Postscript. In the interview, Mears noted that he’d been in contact with reporters to correct initial reporting that proposed levies on fertilizers and “impervious development” would raise $1 million per year, rather than the administration’s target of $4 million to $6 million per year. 

Well, Mr. Commissioner, nobody ever contacted me. I realize that I don’t know everything about state government, and my ignorance sometimes results in errors. I am always open to correcting any errors in the most transparent way possible. But rarely, if ever, do I get feedback from the administration. (Generally speaking, I get more feedback from Republicans than Democrats.) Now, I’m not as high on the pecking order as your established media, but I would rather be corrected than allow a mistake to remain in place. I may be a partisan blogger, but I do have a sense of responsibility. 

Scott Milne borrowed a bucket, and he’s going to clean up Lake Champlain

The ever-constipated Campaign of Ideas has pooped out another rock-hard nugget… this time, by way of emailed press release without any live contact with reporters.

And no wonder. Even Mahatma has to realize this one’s a clunker.

It’s a two-part plan to clean up Lake Champlain.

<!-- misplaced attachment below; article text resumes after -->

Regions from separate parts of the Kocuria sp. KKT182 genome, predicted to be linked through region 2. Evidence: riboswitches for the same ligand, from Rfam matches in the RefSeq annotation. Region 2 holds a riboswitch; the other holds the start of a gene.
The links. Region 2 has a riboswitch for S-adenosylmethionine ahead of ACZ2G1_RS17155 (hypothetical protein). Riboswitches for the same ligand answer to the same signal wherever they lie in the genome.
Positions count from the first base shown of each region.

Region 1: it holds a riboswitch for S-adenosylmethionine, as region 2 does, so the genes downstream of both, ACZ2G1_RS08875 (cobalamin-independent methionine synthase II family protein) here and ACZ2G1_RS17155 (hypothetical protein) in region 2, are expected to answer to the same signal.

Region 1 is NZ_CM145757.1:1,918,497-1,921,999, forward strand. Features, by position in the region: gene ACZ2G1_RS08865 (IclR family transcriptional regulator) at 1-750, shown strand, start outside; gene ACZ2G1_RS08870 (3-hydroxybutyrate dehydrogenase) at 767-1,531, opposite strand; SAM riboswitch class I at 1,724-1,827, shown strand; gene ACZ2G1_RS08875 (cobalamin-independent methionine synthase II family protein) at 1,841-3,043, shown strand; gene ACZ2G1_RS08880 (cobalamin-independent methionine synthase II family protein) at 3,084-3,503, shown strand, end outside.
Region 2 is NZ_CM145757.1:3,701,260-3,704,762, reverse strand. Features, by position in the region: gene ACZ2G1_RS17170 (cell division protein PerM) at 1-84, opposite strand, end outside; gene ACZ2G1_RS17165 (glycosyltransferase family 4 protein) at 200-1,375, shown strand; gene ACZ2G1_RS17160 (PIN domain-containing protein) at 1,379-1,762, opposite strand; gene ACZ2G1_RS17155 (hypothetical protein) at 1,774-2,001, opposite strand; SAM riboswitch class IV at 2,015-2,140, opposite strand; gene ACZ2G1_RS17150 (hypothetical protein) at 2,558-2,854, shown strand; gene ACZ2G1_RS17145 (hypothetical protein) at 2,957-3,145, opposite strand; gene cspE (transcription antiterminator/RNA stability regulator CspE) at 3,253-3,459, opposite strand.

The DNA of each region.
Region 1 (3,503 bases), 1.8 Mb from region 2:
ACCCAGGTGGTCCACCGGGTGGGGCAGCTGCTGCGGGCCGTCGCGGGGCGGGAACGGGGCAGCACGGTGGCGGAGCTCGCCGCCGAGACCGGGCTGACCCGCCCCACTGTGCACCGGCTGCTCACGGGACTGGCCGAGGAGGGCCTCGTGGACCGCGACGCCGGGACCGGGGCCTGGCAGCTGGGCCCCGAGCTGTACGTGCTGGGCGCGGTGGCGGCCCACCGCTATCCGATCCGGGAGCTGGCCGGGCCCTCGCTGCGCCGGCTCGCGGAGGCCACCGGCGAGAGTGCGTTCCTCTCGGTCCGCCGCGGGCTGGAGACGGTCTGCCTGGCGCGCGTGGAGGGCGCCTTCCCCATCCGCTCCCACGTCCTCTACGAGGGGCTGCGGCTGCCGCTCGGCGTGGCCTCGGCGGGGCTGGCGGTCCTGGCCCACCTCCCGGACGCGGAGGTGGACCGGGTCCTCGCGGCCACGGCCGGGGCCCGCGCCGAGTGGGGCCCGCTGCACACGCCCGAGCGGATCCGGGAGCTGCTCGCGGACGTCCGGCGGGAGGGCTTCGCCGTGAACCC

I repeat: “two-part.”

And part one is:

Catalyze the cleanup of Lake Champlain without raising new revenue.

Yes, part one is nothing more than a restatement of the overall idea.

Step two is even worse: he wants to raid an existing fund to pay for a tiny fraction of cleanup costs:

Amend the “Vermont Housing and Conservation Trust Fund Act” to allocate the part of the Vermont Housing and Conservation Board’s funds used for conservation to cleaning up Lake Champlain.

(Bold type is Milne’s.)

I've got just the idea for you! Low mileage, runs good, new battery & tires. Don't mind the rust.

I’ve got just the plan for you! Low mileage, runs good, new battery & tires. Don’t mind the rust.

The appendix to part two is renaming VHCB as the “Vermont Housing and Lake Champlain Cleanup Trust.”